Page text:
It’s telling that everyone has picked out the same songs from this album as strongest, because ‘Shark Attack’ and ‘River Everlost’ mark the two extremes of Wolf’s sound and prove to be an indicator of the split in the group’s personality. The former is easily fastest and heaviest among the songs on ‘Devil Seed’, and is most exciting as a result, driving straight to the emphatic point without any trouble. It isn’t the best speedy song from this band, but it stands out a mile on this album. ‘River Everlost’, on the other hand, is a symbol of Wolf’s newer sound, with a much more controlled, atmospheric delivery, a chugging rhythm guitar, frequent melodic solos, and an impassioned vocal delivery. It works because it has an exquisite sense of timing (the riffs alone are just alright) and because Stalvind is savage behind the microphone. The closing ‘Killing Floor’ is also great because of his exertions and boasts a riff along the lines of the previous album’s ‘K-141 Kursk’ that will stay in your head for weeks. All too often on this album, however, Stalvind’s vocal performance sounds simply adequate, and it causes songs like ‘The Dark Passenger’ and ‘Surgeons of Lobotomy’ to deflate, since little excitement is also coming from the other instruments.

The more relaxed vocals are just one feature of this album’s shift in style. Those hungry for riffs like normal people are hungry for bacon will be disappointed, since there is little to air guitar along with in the rhythm department, barely throwing out one good riff per song and certainly not competing with the offerings from any of the band’s first four albums. Solos saved ‘Legions of Bastards’ from being merely good, but they don’t have the same impact here: used less frequently, they often sound conventional and without a distinct character, as I have come to expect from Wolf. There’s a great lead section on ‘Frozen’, ‘Back From the Grave’ has some fast solos, and the previously mentioned ‘Skeleton Woman’ is cool, but there isn’t a whole lot else to indulge your ears with. I rarely notice the bass, since it’s played reasonably straight, though there’s an interesting riff in ‘Surgeons of Lobotomy’ that it grinds all over, while the drumming is actually the thing that sounds least changed.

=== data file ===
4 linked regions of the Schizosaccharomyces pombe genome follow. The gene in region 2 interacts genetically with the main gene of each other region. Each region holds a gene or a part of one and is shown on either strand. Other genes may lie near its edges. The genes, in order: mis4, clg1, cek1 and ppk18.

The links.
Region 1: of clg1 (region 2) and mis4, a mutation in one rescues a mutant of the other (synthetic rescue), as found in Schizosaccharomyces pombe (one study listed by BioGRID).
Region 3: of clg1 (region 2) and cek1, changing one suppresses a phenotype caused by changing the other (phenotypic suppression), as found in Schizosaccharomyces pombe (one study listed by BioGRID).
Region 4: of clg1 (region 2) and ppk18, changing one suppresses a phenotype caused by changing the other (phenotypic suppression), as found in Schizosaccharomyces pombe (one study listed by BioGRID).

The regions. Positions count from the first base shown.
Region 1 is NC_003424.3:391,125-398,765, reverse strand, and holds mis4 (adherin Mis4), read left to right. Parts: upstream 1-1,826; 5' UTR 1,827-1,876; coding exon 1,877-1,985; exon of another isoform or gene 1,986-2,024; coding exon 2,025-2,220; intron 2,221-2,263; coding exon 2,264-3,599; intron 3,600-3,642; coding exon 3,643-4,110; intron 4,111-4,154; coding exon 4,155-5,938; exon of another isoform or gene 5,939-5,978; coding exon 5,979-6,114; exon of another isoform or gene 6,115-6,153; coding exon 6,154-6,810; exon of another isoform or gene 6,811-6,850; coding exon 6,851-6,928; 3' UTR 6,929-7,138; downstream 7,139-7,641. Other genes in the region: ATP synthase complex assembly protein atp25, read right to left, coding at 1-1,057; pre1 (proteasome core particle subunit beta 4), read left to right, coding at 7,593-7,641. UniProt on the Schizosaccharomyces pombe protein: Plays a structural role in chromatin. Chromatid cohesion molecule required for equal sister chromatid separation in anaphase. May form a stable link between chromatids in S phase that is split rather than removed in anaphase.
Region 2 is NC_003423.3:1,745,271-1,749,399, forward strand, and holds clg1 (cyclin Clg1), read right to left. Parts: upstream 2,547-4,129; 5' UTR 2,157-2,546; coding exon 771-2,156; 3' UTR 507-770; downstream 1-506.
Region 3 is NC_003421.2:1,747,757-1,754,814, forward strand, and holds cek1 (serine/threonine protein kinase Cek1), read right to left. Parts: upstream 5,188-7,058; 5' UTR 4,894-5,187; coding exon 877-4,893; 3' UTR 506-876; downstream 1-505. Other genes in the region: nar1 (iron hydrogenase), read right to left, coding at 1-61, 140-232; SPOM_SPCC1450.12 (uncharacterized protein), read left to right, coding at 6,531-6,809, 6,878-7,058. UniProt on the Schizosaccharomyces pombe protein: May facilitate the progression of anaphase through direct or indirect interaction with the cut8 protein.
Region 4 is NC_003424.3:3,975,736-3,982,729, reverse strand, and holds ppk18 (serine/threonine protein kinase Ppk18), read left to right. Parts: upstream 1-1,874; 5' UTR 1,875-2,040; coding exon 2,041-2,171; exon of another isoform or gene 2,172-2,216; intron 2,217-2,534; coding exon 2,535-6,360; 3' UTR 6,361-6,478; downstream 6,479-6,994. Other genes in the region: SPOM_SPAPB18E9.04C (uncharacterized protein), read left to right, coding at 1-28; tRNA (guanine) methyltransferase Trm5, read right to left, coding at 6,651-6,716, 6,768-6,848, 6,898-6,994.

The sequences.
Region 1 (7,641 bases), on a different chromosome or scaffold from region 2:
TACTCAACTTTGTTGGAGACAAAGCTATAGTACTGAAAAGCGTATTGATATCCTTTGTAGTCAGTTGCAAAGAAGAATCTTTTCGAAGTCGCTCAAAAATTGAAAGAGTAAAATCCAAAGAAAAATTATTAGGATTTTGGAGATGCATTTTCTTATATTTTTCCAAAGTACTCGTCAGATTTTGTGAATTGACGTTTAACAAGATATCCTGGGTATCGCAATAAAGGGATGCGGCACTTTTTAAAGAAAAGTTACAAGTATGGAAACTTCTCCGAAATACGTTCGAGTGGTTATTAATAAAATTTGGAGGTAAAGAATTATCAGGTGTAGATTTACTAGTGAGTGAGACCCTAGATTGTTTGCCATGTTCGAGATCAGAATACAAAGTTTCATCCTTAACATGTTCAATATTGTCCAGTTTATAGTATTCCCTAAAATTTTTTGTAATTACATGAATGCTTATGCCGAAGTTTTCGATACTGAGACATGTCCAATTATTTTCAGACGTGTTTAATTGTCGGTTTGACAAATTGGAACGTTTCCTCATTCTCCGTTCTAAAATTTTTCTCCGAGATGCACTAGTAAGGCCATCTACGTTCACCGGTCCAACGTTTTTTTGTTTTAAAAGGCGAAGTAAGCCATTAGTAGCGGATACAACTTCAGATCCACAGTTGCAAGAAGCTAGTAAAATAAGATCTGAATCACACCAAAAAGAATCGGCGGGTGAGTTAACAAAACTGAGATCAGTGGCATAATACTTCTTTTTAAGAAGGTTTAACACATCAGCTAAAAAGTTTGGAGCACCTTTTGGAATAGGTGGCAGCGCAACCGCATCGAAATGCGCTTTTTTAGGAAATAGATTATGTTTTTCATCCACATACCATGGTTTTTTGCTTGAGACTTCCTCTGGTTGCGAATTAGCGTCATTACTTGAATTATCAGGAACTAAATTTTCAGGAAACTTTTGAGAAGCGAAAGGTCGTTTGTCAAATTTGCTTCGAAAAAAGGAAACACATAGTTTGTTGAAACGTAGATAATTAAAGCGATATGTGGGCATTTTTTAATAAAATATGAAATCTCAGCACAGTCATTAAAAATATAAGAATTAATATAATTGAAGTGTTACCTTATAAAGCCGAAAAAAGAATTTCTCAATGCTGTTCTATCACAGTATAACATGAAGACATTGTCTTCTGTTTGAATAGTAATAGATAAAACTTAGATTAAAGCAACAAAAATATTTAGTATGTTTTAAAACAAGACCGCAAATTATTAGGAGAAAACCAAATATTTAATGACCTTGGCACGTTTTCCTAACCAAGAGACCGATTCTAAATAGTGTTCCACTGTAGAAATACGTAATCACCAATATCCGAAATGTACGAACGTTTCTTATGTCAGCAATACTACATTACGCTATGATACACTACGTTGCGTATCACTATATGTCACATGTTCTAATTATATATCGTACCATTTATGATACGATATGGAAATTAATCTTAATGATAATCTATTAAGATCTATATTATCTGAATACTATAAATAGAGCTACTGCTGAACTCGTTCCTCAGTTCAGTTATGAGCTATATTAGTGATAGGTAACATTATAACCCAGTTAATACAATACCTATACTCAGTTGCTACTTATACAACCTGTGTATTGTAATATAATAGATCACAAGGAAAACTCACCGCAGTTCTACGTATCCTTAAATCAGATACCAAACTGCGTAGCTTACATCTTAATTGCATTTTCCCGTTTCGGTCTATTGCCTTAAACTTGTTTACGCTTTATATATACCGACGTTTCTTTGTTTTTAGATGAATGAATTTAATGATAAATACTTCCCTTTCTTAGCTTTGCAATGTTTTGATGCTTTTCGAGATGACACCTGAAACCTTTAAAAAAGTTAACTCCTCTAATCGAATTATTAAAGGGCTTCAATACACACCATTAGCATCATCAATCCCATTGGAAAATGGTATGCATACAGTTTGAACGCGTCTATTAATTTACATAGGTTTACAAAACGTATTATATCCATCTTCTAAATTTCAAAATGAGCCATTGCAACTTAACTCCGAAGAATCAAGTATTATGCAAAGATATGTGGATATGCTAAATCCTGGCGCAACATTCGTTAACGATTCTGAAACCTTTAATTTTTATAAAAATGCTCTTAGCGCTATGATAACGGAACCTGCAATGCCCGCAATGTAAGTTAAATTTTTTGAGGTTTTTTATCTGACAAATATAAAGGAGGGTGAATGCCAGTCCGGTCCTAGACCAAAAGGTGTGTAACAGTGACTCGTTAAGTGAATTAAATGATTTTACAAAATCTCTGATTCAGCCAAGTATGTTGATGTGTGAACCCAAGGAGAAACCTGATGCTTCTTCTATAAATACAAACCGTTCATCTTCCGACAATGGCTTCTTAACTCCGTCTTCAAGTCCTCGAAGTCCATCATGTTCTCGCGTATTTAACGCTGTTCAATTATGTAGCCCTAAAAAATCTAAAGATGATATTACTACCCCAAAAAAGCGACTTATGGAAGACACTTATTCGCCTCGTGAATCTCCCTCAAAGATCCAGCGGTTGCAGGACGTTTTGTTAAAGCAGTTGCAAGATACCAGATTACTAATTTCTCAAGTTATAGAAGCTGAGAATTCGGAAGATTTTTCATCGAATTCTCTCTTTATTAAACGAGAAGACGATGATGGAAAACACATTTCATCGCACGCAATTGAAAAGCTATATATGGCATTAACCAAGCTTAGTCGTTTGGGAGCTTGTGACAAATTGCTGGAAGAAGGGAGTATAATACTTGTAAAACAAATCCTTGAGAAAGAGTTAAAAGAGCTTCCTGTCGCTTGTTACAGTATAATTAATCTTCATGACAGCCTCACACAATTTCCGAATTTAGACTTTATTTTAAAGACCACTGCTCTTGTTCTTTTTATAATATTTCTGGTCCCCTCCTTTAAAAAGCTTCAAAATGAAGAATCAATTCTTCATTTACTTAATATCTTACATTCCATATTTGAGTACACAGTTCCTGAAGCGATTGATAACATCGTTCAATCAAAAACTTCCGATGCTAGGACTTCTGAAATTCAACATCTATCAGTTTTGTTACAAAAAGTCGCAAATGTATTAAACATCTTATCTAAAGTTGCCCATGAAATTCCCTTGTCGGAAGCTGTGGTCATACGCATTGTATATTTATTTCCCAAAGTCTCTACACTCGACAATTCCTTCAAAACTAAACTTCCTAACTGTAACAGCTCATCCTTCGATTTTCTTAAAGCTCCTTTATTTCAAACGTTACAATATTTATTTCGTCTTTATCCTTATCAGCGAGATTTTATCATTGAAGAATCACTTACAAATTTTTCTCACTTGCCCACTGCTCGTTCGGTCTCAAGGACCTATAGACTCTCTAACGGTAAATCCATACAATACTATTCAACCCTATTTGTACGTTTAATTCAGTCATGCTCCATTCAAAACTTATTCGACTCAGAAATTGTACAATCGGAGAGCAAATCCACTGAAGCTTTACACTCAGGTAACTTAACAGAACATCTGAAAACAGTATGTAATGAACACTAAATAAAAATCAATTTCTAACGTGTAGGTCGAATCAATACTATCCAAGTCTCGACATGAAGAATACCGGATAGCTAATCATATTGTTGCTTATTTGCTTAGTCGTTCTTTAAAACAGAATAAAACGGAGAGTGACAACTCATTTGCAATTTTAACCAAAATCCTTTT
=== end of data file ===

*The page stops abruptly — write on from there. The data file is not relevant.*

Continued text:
I had to leave it a long time to review this album, because I wasn’t sure if my initial reaction to it was just a result of my high expectations, or if there actually was something wrong with ‘Devil Seed’. I’ve got the special edition with two extra covers, and listening to ‘Missing in Action’, it’s maybe the highest energy song on the CD, so I know that something has gone a little astray for me to be saying such a thing. We don’t have a terrible album here, and I firmly believe that Wolf are incapable of creating one, but there are reasons for long-term fans to be upset, even while there are reasons for newcomers to the pack to be pleased.

Devil Seed Weak effort from a great band – 75% The first time I listened to ‘Devil Seed’, I remember feeling disappointed by the halfway mark. For me, Wolf was unconditionally my favourite ]]>